Icelanders have inherited a rich literary and linguistic heritage that all Icelanders deeply identify with their national identity. This outstanding literary history begins with ancient medieval literature made famous by the Sagas, the Edda poems and the Islendingabok (Book of Icelanders) and continues today with more books produced per capita than anywhere else in the world. The Icelandic language has changed very little over the centuries and modern Icelanders are still able to read the 1000-year-old Sagas which are on display at the Culture House in Reykjavik.
The renowned Icelandic Sagas are one of the world’s most astonishing literary achievements and have had a significant influence on European culture. Between the 13th and 14th centuries Iceland experienced a golden age of writing when dozens of medieval Sagas, or ‘stories’ were written featuring the colorful lives of the early settlers, their lives, families and struggles.
Most historians and scholars agree that the Sagas are a combination of fact and fiction but all of the locations mentioned in the stories are real. Travelers interested in seeing where some of the most dramatic events of the Sagas took place will enjoy visiting Reykholt in West Iceland, Snaefellsnes peninsula, the Icelandic Saga Center at Hvolsvollur in the South, and Saudarkrokur in North Iceland.
Early Icelandic literature also included the celebrated Edda poems, a collection of legends written between the 9th and 13th centuries with vivid descriptions of heroic and tragic tales from ancient Norse mythology. The ‘Prose Edda’ was authored by Icelandic poet and historian Snorri Sturluson who presumably intended these writings to serve as a guidebook for beginner poets who aspired to become ‘skalds’. Skalds held an elevated, even mystical status in the community and in kingdoms because they were entrusted with preserving world history in their verse and lifting spirits. Even to this day, poetic talent in Iceland is highly regarded and seen as a noble trait.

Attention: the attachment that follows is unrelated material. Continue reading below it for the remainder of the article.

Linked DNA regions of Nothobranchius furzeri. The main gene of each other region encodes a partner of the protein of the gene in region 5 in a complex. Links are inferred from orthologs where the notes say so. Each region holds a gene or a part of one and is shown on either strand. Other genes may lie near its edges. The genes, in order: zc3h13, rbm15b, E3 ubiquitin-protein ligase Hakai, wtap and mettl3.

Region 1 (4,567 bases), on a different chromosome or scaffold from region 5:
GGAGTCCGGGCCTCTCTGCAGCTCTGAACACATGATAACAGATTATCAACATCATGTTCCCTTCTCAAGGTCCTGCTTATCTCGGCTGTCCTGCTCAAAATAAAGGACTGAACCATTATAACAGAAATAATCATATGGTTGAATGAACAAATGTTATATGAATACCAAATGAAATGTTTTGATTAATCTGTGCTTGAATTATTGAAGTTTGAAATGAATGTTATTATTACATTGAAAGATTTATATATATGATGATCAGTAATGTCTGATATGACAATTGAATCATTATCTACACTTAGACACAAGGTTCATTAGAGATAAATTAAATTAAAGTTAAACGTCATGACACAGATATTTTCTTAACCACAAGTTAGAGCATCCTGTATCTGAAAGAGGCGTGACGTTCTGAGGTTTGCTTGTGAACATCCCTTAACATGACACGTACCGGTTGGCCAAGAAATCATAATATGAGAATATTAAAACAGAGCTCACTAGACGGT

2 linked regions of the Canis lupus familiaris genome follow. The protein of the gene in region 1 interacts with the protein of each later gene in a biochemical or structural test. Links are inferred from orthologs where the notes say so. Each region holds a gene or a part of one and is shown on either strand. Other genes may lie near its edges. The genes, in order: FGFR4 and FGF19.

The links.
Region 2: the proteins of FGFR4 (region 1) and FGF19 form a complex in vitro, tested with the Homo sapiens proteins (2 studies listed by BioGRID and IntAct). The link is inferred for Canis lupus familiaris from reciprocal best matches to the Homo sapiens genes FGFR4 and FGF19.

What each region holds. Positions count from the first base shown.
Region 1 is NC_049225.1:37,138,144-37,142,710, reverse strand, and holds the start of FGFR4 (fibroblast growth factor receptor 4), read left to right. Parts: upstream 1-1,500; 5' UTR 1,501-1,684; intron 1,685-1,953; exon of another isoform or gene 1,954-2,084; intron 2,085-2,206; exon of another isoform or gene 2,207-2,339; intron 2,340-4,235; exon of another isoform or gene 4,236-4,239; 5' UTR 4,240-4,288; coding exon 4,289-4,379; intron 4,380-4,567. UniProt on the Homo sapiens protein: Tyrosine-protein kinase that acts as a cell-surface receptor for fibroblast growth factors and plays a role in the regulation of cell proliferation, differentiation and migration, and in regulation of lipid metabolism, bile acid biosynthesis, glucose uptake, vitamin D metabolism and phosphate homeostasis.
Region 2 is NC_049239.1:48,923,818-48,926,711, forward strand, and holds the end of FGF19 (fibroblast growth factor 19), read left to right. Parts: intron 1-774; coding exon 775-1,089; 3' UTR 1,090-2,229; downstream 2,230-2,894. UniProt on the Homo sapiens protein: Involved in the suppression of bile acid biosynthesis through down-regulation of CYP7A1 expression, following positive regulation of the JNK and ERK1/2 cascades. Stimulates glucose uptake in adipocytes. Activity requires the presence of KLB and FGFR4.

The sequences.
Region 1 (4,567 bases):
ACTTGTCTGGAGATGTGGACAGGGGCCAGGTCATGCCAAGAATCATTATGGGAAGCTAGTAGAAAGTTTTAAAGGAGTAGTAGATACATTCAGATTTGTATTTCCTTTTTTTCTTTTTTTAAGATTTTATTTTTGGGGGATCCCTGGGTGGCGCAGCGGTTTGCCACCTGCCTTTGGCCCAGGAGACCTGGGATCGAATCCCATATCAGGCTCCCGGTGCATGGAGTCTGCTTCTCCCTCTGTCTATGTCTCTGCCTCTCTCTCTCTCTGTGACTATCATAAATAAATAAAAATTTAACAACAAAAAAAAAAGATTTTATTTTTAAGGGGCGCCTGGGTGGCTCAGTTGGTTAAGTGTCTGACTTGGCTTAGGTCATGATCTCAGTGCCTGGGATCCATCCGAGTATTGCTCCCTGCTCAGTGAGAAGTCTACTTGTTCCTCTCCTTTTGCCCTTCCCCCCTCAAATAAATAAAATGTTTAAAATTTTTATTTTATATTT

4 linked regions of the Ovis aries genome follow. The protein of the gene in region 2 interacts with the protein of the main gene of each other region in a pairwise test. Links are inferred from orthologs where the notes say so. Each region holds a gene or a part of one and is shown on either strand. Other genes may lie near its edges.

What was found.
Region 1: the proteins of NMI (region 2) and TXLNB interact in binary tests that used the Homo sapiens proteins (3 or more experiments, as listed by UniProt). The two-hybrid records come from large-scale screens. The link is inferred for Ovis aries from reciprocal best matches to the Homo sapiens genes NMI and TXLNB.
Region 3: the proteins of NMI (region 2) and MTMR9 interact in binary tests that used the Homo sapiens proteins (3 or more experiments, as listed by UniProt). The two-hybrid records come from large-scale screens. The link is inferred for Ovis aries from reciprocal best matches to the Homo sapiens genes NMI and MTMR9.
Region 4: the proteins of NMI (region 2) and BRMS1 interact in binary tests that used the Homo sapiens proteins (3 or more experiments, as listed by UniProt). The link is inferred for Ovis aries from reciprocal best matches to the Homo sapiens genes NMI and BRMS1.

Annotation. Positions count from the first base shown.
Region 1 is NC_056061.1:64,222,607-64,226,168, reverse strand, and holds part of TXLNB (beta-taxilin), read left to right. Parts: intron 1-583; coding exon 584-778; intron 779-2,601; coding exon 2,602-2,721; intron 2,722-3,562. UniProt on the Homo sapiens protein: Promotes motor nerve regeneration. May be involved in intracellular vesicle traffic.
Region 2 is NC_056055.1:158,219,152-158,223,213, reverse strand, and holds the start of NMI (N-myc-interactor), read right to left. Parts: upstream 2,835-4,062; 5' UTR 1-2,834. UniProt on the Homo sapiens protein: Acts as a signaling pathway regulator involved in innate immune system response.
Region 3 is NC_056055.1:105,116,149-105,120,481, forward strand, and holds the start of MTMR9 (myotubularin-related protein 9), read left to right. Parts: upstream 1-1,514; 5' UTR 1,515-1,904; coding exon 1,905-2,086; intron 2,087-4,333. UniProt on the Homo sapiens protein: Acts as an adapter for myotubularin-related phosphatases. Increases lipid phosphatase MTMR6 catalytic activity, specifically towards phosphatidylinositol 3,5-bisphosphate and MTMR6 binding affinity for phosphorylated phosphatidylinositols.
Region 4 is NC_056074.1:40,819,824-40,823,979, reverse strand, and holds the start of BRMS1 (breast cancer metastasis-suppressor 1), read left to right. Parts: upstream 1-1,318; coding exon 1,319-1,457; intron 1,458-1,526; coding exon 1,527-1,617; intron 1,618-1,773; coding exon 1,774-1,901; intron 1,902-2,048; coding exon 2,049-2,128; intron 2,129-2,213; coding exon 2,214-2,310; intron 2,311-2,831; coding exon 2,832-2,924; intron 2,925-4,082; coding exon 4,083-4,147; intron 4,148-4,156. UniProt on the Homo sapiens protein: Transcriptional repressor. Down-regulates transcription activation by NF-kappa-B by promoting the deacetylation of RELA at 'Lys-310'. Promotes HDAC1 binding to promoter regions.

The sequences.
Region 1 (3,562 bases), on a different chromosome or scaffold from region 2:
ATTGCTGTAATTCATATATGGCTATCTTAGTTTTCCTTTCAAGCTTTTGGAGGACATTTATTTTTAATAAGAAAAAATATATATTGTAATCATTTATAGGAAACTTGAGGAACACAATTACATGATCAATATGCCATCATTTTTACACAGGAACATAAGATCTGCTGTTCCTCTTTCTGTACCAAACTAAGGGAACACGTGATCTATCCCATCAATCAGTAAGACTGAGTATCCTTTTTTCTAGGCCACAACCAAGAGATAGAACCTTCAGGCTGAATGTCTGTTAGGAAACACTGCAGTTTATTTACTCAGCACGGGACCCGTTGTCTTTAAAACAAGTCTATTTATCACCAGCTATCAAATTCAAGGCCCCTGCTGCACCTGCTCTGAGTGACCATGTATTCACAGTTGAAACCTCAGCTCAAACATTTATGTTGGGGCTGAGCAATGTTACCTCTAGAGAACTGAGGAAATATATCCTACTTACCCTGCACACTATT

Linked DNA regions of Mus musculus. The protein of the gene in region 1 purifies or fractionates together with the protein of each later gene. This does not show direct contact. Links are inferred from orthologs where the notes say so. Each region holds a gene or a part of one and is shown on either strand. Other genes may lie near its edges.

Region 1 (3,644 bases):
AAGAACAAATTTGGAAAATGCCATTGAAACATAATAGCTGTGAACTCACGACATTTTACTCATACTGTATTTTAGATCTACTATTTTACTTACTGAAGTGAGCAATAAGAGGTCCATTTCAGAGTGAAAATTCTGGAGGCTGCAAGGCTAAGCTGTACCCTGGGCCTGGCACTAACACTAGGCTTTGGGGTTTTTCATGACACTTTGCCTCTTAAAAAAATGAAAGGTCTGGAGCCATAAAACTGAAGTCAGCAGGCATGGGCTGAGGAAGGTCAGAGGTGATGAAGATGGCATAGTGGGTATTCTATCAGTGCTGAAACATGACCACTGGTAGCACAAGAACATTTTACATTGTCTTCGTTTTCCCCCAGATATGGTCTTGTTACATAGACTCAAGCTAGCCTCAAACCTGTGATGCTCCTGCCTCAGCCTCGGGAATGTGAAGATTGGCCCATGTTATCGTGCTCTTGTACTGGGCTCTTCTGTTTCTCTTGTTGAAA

In the 19th and 20th centuries Icelandic literature flourished once again when Halldor Laxness was awarded the Nobel Prize for Literature in 1955 for his novel, Independent People.
The great Icelandic narrative tradition is alive and well in Reykjavik which was recently named UNESCO World City of Literature. The city was recognized for its strong presence of writers, poets and children’s book authors who give it a unique position in the world of literature.
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